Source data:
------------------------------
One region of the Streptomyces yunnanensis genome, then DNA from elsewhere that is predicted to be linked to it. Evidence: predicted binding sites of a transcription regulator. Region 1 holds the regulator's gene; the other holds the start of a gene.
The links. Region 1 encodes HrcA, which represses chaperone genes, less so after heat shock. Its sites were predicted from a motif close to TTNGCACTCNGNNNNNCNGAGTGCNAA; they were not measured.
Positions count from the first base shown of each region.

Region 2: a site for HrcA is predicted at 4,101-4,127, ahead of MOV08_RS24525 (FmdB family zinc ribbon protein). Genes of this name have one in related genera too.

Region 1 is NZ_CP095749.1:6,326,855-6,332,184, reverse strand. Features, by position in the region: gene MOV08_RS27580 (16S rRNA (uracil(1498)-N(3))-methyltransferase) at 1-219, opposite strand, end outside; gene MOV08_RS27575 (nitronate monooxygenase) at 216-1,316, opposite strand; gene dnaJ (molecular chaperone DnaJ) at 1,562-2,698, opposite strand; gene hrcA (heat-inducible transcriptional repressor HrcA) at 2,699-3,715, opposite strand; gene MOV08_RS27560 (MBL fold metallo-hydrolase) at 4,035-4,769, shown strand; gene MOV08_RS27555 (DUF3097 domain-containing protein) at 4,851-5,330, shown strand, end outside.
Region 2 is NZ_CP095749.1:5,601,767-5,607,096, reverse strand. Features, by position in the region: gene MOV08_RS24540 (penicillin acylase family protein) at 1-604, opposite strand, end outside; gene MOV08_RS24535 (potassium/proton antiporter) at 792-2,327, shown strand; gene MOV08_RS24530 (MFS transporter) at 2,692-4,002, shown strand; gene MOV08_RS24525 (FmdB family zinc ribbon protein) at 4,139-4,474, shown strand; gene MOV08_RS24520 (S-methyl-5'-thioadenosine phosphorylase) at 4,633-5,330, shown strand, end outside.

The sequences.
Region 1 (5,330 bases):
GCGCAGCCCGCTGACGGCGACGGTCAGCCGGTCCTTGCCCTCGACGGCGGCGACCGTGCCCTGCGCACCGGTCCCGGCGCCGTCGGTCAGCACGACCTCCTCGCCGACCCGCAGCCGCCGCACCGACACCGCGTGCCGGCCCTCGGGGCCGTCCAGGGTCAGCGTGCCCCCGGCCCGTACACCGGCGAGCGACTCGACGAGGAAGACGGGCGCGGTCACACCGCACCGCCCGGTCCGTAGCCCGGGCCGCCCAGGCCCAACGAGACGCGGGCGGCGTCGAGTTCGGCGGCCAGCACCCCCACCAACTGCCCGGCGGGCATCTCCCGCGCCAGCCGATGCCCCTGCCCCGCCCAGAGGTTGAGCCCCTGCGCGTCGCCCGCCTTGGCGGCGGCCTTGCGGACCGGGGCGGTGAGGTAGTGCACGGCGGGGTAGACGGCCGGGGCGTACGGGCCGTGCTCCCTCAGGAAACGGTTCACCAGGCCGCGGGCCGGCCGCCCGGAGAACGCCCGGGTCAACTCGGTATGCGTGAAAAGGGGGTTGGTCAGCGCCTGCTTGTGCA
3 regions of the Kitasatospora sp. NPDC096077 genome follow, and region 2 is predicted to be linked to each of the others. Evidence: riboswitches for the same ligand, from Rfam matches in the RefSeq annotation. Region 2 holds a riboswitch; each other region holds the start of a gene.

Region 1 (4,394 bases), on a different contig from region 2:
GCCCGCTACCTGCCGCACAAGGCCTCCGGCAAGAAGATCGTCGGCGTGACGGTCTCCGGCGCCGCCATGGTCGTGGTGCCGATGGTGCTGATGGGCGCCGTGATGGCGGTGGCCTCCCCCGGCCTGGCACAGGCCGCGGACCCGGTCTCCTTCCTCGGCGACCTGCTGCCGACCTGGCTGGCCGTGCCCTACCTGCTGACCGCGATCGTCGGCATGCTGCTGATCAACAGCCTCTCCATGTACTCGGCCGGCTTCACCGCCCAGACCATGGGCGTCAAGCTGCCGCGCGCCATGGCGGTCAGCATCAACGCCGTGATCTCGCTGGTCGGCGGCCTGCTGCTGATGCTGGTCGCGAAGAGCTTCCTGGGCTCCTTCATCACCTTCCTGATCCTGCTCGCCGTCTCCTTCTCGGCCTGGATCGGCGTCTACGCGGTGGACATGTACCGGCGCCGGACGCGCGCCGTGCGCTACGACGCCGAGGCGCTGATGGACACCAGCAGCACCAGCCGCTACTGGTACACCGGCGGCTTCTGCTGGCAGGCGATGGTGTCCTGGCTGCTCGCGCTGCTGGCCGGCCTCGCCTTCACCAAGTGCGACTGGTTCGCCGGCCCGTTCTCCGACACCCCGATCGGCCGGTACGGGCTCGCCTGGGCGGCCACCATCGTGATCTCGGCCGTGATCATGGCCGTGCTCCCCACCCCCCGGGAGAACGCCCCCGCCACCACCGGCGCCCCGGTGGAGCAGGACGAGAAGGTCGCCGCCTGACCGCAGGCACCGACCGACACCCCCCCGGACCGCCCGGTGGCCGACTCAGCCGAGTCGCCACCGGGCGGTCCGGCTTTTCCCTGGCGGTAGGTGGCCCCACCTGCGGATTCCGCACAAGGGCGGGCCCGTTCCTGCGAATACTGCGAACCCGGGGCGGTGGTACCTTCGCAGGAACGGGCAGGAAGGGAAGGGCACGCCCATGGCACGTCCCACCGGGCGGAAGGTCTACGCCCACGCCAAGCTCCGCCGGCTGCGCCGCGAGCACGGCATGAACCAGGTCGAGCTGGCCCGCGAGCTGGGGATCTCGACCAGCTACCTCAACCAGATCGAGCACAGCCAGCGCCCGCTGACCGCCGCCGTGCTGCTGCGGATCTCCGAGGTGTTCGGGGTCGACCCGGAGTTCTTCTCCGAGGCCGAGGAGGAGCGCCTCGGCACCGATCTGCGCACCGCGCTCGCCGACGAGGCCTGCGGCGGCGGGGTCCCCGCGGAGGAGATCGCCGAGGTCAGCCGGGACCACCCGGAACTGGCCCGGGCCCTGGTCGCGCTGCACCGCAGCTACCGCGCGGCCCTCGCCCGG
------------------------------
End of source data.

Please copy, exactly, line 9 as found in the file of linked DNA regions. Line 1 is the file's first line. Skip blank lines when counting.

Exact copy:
GCGCAGCCCGCTGACGGCGACGGTCAGCCGGTCCTTGCCCTCGACGGCGGCGACCGTGCCCTGCGCACCGGTCCCGGCGCCGTCGGTCAGCACGACCTCCTCGCCGACCCGCAGCCGCCGCACCGACACCGCGTGCCGGCCCTCGGGGCCGTCCAGGGTCAGCGTGCCCCCGGCCCGTACACCGGCGAGCGACTCGACGAGGAAGACGGGCGCGGTCACACCGCACCGCCCGGTCCGTAGCCCGGGCCGCCCAGGCCCAACGAGACGCGGGCGGCGTCGAGTTCGGCGGCCAGCACCCCCACCAACTGCCCGGCGGGCATCTCCCGCGCCAGCCGATGCCCCTGCCCCGCCCAGAGGTTGAGCCCCTGCGCGTCGCCCGCCTTGGCGGCGGCCTTGCGGACCGGGGCGGTGAGGTAGTGCACGGCGGGGTAGACGGCCGGGGCGTACGGGCCGTGCTCCCTCAGGAAACGGTTCACCAGGCCGCGGGCCGGCCGCCCGGAGAACGCCCGGGTCAACTCGGTATGCGTGAAAAGGGGGTTGGTCAGCGCCTGCTTGTGCA